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Windows 7: System Preparation Tool - Use to Customize Windows

30 May 2014   #20
Kari

Microsoft Community Contributor Award Recipient

 

To start with, let's make it clear that sysprepping the Windows image with Generalize switch is the only supported by and recommended by Microsoft scenario in transferring and deploying a Windows installation to another computer. This is very clearly stated in this Microsoft support article: Sysprep Command-Line Options.

A quote from said article:
Quote:
Important

You must use the Sysprep /generalize command to generalize a complete Windows installation before you can use the installation for deployment to a new computer, whether you use imaging, hard disk duplication, or another method. Moving or copying a Windows image to a different computer without running the Sysprep /generalize command is not supported.
Following these guidelines told in this tutorial I have never failed in deploying Windows, both at my home network and professionally in corporate environment.

I would start from scratch, installing Windows on a reference computer, entering Audit Mode without setting up users and there installing software, the generalizing the image, capturing it and finally deploying it. Please notice that naturally, both the reference computer and target computers must have the same system (BIOS vs. UEFI), and the target computers must have the same HD structure than the reference computer.

See this article for additional information: http://technet.microsoft.com/en-us/l.../hh824938.aspx

Kari


My System SpecsSystem Spec
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31 May 2014   #21
fr0zensphere

Windows 7 Pro x64
 
 

Thank you again for your reply! Of course I did use the generalize command because your other guide that you linked very clearly presents a screen shot of the sysprep tool GUI. I made sure to check-mark the Generalize box. However...

Quote   Quote: Originally Posted by Kari View Post
Please notice that naturally, both the reference computer and target computers must have the same system (BIOS vs. UEFI), and the target computers must have the same HD structure than the reference computer.
Could you please explain what you mean by "must have the same HD structure"? In my case, my original computer (the source) has a 120GB SSD, the target computer has a 1TB mechanical drive.

(They do both have the same motherboard, so they both have UEFI.)
My System SpecsSystem Spec
31 May 2014   #22
Kari

Microsoft Community Contributor Award Recipient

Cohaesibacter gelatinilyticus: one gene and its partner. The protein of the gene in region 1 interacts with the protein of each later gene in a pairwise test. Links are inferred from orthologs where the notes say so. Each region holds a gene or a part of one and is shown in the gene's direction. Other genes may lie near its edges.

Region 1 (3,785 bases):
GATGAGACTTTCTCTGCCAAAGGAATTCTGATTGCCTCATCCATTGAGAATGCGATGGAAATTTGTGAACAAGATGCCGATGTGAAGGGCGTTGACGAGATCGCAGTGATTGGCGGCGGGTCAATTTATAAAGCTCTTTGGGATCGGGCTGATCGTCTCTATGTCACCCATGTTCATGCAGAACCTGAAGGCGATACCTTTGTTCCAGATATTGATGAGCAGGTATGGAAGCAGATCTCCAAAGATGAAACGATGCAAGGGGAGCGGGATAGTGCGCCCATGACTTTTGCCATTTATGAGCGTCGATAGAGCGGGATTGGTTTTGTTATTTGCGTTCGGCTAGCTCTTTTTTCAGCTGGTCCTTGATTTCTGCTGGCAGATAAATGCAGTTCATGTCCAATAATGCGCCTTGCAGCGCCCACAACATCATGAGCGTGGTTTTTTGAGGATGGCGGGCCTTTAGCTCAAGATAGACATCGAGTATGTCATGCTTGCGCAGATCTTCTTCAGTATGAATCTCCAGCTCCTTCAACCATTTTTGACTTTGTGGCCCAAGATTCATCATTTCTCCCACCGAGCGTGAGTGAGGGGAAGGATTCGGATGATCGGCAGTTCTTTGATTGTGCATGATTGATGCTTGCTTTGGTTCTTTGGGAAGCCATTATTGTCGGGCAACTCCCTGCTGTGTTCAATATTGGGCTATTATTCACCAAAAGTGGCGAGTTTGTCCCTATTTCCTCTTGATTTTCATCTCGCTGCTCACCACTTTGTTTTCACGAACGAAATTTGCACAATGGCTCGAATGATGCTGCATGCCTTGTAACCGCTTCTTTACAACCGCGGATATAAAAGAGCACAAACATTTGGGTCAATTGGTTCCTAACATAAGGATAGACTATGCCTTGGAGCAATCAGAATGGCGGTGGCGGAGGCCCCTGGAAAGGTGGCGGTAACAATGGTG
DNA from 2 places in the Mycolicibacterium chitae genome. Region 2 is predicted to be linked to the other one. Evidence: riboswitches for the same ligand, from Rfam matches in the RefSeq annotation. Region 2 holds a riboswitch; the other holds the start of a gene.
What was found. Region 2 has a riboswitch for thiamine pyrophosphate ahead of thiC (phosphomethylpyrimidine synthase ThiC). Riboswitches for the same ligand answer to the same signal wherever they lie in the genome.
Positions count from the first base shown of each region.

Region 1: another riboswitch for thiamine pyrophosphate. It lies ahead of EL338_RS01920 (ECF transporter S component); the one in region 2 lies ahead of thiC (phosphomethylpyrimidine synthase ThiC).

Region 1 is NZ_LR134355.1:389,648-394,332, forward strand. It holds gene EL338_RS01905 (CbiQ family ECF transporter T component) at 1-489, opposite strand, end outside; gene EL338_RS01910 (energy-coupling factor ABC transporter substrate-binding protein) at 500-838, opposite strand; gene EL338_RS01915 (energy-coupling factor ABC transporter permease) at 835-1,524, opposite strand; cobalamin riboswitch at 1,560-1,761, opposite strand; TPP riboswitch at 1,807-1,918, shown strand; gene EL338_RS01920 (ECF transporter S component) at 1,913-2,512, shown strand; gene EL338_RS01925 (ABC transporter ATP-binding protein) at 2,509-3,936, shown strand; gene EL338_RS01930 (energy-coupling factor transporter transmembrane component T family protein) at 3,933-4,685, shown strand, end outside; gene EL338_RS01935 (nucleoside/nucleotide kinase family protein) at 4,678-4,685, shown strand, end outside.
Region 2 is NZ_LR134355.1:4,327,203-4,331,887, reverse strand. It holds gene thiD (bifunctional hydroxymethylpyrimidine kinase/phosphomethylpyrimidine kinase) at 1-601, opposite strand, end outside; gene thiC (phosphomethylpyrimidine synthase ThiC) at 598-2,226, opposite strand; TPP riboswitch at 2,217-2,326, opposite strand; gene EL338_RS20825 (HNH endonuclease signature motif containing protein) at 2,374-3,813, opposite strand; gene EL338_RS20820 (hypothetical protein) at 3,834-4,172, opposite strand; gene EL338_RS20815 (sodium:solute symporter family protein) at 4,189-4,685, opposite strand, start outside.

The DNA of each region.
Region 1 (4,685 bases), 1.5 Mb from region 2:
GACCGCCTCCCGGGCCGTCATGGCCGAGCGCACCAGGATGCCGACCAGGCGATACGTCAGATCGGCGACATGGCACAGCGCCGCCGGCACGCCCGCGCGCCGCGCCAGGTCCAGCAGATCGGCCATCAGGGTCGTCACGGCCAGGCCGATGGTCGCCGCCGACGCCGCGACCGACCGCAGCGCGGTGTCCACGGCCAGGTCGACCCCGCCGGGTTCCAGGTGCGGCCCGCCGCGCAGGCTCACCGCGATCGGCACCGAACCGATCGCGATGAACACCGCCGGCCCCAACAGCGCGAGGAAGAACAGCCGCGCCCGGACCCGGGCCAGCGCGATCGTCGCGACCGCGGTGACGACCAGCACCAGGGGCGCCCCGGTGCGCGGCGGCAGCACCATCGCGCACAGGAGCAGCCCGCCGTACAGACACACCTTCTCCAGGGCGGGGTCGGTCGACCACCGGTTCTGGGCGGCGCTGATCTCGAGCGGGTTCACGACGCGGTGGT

I explained that badly. Here's what I meant:
  • If the image is made from let's say one 250 GB HDD / SSD with just one HDD / SSD and partition (C:), the target computer must have at least one 250 GB partition available
  • If the image is made from a system with 2 or more partitions on the same, one disk, and all these partitions are included in image, the target computer must have at least 2 partitions on one disk, and all partitions must be at least as big as the original ones
  • If the image is made from a system with 2 or more partitions on 2 or more disks , and all these partitions are included in image, the target computer must have at least 2 partitions on the same amount of disks, and all partitions must be at least as big as the original ones
Kari
My System SpecsSystem Spec
31 May 2014   #23
fr0zensphere

Windows 7 Pro x64
 
 

Ok, thank you. So on my source PC I have just 1 drive with just a single partition (C: ). Since the target computer's HDD is much bigger should either of the below scenarios be fine?
1.) I restore the image in such a way that the target drive has a partition (C: ) of the exact same dimensions as the original C: patition, plus a second partition that takes up the rest of the space (plus the 3 hidden partitions that Window made originally, containing boot sector, etc.);
2.) I restore the image in such a way that the target drive has a single C: partition that is much bigger than the original and takes up all of the space (plus the 3 hidden partitions).

Should either of these be acceptable, theoretically?

*******

Another question. Right before I embarked on this sysprep adventure, I made a system image of my first computer using Windows's native imaging tool (in Win7 known as Backup and Restore). I have this image on external drive. If I boot up using my Windows 8.1 DVD and then restore my *first* computer (the one I sysprepped) back to how it was before sysprep, does that count as a "repair install"? I've never restored a Windows image before, so I'm not sure exactly what the terminology is for this action. In other words, if I restore that system image, will I no longer be able to try the sysprep process again (as your warning says that sysprep cannot be run after a repair install)?

Thanks!
My System SpecsSystem Spec
.

31 May 2014   #24
SIW2

Microsoft Community Contributor Award Recipient

Vista x64 / 7 X64
 
 

No. that isn't a repair install, it is a complete return to the moment you made the image.

I haven't used sysprep enough to answer 1) and 2).

Kari will know.
My System SpecsSystem Spec
31 May 2014   #25
Kari

Microsoft Community Contributor Award Recipient

 

Both your scenarios work. The main thing is that the target has the drives needed, big enough.
My System SpecsSystem Spec
01 Jun 2014   #26
fr0zensphere

Windows 7 Pro x64